Leading article: At breaking point

Click to follow

Chronic overcrowding means many prisoners are shifted from prison to prison - something Ms Owers describes as a "horrific game of musical cells". A shortage of staff means they are routinely being denied exercise. A state of squalor and indignity prevails in many cells. Inmates are also killing themselves and self-harming at a disturbing rate - many while on remand. Last year there were 95 prison suicides in England and Wales, equalling the highest year on record in 2002. So far this year, 50 inmates have taken their lives.

The most important objective, which Ms Owers rightly identifies, is to reduce the numbers being sent to prison so that there is less strain on the system. Those non-violent criminals with drug or mental health problems are better dealt with in the community. And Ms Owers is also right to identify the root of the problem as the hardline rhetoric of Government ministers and politicians in general on law and order.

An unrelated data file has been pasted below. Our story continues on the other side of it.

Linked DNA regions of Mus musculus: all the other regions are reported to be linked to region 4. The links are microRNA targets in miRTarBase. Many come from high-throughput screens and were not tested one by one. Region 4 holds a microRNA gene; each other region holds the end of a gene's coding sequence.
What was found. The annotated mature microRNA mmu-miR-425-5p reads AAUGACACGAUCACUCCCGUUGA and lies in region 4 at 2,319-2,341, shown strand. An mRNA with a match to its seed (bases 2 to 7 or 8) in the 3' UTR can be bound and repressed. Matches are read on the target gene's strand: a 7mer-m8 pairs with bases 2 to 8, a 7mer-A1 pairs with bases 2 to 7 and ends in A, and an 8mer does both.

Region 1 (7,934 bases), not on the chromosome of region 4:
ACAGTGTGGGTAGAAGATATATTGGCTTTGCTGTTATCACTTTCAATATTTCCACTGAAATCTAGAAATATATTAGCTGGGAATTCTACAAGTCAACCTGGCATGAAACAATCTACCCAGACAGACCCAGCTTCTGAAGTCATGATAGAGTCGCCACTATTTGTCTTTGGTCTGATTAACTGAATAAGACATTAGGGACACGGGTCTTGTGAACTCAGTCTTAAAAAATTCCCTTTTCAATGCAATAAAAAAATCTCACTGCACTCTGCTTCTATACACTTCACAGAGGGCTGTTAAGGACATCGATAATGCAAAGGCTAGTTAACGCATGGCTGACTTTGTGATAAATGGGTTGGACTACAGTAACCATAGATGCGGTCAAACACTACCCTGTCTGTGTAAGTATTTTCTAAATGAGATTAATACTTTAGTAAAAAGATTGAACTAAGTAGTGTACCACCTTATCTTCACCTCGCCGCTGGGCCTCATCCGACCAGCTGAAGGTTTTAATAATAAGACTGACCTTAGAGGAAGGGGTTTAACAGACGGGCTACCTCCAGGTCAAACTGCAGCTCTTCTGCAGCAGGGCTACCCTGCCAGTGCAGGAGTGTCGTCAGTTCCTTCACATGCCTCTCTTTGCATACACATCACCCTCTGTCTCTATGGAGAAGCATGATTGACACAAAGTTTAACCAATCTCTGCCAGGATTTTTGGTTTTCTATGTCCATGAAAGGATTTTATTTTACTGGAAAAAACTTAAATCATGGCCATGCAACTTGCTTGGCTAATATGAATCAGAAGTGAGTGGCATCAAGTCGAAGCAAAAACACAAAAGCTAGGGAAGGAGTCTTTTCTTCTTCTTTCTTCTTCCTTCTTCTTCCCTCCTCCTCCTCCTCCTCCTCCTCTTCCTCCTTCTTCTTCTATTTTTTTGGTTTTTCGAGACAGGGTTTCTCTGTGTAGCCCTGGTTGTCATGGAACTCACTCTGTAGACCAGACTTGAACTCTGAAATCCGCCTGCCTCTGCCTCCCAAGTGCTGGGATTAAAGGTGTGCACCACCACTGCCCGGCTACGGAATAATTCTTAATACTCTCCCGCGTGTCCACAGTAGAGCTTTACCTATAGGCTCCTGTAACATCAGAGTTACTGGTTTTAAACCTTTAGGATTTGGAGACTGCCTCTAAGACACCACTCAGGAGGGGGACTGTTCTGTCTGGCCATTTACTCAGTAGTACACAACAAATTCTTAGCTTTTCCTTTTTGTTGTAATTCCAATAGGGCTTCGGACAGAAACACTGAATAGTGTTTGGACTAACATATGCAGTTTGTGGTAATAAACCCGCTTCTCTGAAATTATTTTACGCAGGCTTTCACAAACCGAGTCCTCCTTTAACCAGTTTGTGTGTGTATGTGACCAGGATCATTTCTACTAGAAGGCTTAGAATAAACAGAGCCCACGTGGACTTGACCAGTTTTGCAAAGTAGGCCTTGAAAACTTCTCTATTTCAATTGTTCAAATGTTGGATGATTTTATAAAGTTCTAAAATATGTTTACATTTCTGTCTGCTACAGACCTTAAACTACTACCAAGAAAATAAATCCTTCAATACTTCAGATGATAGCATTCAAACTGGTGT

The judiciary is often characterised by politicians and the right-wing press as being "soft" on criminals. But if anything, the opposite is true. Judges are sending more people to jail than ever before. And the reason is that politicians are putting pressure on them to do so, by consistently emphasising the value of custodial punishment over community rehabilitation. This creates a "lock 'em up" climate that it is nigh on impossible for the courts to resist.

The present prison system is very obviously not working. There exists a "revolving door" between imprisonment and reoffending. Some 58 per cent of prisoners are reconvicted within two years of being released. Nor is prison in any way a "cheap" option. It costs around £27,500 a year to keep each prisoner in custody. It is time we demanded better value for money from this failing public service.

Reducing the number of women in custody during the past 12 months has led to a welcome reduction in the number of female suicides in prisons. The same policy must now be implemented in male prisons. Reducing overcrowding would also enable proper resources to be devoted to education, drug treatment and counselling. Rehabilitation should be the fundamental goal of our prison service. The policy of cramming ever more people into our jails is cruel, counter-productive and unsustainable.